Egitto recalled the extensive amount of research vital to the functioning of the program, which involved meeting with every department chair and going over the catalogs of every academic year since 2010 in order to ascertain the specific requirements for each of the 31 majors offered at Occidental.

According to Marshall, the only way to track requirements previously was through the online catalog, which was confusing to faculty and students alike.

The biggest challenge was actually understanding what the correct requirements were because you could read the catalog, and I could interpret it differently than a student interprets it and the actual department intends for it to come across,” Marshall said.

Testing for the program involved creating a vast number of scenarios to replicate students’ diverse course history and major and minor combinations. The scenarios help ensure that a report is correctly released to accurately reflect graduation requirements.

“You can imagine how much data there is in there and testing to make sure that what we put in to meet requirements comes out in the report correctly,” Egitto said.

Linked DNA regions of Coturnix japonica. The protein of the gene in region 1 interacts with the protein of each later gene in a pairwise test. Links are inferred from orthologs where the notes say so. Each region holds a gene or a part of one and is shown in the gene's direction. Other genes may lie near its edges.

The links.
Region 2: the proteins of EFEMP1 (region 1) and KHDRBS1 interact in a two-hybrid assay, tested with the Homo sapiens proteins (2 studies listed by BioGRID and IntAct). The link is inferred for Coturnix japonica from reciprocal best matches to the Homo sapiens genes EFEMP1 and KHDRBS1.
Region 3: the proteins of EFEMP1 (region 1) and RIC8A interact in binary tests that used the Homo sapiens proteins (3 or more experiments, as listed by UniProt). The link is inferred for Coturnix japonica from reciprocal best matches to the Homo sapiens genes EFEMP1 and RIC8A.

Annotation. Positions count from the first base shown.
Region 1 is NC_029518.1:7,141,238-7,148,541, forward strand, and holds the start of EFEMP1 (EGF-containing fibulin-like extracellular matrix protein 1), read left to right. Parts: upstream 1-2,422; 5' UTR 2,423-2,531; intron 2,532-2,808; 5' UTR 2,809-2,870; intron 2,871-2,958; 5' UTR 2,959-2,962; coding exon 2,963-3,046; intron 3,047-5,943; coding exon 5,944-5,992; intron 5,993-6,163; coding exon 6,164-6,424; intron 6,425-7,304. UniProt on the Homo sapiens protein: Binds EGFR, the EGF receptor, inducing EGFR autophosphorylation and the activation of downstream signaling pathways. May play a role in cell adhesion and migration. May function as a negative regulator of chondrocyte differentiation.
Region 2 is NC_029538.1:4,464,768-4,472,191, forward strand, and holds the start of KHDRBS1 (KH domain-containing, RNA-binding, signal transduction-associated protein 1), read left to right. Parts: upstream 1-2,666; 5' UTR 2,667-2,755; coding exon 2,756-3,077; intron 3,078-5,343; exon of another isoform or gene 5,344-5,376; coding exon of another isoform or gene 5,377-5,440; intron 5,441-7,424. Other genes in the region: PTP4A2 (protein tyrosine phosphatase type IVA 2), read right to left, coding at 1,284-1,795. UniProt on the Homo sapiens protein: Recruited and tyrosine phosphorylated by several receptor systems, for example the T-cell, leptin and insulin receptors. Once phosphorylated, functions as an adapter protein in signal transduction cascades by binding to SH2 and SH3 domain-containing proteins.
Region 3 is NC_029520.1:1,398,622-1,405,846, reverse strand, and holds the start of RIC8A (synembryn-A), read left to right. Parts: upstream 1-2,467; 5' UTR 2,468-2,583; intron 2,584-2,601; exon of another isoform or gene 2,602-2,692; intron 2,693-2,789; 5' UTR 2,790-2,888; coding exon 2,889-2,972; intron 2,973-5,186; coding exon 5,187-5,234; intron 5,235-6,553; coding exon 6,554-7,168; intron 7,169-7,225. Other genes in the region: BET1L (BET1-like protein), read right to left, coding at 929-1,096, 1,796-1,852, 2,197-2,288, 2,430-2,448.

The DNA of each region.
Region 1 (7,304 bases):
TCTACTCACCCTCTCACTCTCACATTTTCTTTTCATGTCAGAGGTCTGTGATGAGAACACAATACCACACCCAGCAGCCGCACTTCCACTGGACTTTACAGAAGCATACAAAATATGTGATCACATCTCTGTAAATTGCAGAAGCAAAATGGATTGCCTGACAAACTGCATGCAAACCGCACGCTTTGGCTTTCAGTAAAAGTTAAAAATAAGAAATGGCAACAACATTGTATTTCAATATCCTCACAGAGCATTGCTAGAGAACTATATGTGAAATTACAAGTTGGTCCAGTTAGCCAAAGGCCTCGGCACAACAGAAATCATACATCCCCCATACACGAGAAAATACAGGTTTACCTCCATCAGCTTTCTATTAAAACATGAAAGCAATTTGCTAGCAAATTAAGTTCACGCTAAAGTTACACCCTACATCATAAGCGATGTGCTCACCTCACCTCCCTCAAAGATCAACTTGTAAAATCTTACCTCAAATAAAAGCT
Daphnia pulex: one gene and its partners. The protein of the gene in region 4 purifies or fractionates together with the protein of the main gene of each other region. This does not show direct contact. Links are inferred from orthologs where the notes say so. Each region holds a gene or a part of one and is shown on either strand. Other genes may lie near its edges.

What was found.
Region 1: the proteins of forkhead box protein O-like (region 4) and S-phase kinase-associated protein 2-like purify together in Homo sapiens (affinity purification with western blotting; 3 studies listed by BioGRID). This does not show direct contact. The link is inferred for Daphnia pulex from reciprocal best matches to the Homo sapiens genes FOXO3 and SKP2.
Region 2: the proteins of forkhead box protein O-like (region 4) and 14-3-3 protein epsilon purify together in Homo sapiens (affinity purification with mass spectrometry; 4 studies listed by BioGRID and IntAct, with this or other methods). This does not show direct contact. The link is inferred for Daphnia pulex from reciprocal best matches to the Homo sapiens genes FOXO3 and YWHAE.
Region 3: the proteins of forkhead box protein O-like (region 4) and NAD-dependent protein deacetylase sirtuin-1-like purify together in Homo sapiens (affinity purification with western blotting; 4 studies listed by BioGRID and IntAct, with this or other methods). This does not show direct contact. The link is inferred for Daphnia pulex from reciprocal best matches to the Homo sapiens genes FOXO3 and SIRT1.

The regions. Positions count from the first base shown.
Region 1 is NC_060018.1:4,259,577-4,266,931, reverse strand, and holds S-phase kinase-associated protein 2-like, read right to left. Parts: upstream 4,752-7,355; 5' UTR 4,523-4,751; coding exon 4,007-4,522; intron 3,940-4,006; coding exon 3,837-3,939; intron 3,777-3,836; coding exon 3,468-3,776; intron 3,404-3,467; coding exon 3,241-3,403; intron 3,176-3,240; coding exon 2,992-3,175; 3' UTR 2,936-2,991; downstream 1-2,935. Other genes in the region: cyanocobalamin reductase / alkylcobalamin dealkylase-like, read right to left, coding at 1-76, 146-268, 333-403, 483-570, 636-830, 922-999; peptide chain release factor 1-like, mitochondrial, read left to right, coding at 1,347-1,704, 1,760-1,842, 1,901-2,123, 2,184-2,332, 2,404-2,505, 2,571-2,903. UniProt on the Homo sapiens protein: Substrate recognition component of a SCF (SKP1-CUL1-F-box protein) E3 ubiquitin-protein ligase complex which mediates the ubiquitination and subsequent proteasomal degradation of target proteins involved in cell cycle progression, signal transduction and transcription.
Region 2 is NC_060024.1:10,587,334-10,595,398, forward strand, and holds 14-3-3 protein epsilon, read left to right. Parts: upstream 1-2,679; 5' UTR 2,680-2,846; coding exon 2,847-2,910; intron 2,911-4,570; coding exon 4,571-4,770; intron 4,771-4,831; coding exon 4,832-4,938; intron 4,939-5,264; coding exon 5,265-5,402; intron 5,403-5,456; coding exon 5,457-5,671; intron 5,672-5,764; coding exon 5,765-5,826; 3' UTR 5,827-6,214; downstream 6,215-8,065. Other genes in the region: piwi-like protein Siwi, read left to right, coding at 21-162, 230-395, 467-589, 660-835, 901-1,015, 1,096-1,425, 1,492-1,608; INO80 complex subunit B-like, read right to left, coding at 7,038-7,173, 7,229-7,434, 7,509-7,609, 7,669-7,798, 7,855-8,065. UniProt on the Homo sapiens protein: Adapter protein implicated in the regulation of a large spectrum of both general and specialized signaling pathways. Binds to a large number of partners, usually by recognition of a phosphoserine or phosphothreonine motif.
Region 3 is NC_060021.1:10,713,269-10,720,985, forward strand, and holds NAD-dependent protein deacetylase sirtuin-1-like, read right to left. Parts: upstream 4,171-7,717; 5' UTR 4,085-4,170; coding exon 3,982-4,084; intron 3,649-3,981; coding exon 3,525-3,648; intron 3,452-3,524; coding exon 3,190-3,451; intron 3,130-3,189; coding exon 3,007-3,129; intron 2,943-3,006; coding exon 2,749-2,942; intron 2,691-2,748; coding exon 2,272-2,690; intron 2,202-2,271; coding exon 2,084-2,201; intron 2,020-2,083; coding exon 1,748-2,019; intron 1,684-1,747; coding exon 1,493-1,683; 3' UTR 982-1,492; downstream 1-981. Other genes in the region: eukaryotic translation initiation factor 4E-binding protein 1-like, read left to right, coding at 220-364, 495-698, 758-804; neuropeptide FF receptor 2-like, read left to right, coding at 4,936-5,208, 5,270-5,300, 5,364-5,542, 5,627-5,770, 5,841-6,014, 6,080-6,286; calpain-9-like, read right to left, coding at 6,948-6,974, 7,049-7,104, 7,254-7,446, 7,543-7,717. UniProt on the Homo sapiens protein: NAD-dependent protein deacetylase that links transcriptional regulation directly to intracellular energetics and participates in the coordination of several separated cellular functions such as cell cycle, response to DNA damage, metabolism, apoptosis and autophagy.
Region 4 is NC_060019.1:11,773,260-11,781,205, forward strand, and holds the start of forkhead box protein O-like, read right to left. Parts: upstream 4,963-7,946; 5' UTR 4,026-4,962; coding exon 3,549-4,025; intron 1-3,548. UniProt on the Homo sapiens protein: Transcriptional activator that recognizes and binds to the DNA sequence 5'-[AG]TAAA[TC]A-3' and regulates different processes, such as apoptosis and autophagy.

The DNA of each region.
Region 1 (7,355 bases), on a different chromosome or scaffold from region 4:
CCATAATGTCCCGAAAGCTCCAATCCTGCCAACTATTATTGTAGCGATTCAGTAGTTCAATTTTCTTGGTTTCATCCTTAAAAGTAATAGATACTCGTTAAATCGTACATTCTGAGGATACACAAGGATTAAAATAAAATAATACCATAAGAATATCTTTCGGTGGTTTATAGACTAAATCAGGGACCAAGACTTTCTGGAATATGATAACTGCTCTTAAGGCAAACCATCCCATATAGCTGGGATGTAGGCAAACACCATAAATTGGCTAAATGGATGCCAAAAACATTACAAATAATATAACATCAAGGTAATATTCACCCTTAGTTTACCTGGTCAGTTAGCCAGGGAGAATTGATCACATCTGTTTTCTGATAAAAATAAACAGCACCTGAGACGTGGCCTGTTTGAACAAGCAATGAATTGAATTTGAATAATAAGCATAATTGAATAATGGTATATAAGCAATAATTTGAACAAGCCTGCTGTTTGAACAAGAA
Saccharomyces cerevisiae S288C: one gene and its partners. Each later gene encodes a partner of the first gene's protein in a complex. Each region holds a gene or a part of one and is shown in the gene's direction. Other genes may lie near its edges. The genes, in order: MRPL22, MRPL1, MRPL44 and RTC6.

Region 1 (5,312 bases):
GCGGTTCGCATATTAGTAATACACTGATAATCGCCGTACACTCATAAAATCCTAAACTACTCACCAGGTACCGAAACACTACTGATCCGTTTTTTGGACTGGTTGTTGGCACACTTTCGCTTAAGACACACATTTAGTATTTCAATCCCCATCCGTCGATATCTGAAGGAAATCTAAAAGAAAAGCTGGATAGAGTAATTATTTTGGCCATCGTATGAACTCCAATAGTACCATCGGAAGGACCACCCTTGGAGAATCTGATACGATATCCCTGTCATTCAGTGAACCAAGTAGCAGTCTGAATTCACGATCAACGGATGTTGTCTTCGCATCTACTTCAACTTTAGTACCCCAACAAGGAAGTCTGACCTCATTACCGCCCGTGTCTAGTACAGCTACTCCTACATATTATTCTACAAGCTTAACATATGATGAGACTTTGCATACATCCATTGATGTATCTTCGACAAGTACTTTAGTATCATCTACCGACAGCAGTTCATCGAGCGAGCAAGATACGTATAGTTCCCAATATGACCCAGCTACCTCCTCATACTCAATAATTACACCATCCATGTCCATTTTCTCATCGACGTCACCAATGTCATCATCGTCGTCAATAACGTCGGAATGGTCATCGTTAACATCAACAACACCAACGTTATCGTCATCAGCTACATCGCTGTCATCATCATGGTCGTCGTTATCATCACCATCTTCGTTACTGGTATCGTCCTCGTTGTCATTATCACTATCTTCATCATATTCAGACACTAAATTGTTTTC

Egitto emphasized his desire for students to come into the registrar’s office with a printed copy of their degree evaluation report to directly point out any inconsistencies. Marshall agreed with Egitto, explaining how being able to study real reports from students will help improve the program.

“If students do have a problem, or an issue, the best thing to do would be to have them actually come in and print out the evaluation for us so we can see in writing on paper what’s not working and then start to make adjustments,” Marshall said.

Egitto and Marshall both stress that students should be aware of the catalog year when evaluating degree requirements to ensure that the report accurately reflects the requirements of their graduating year.

Once they have worked out the glitches, Egitto and Marshall believe CAPP will facilitate the course planning and registration process.

“It’s a tool that will help all of us — advisers, students, departments, our office — get the complete picture,” Marshall said.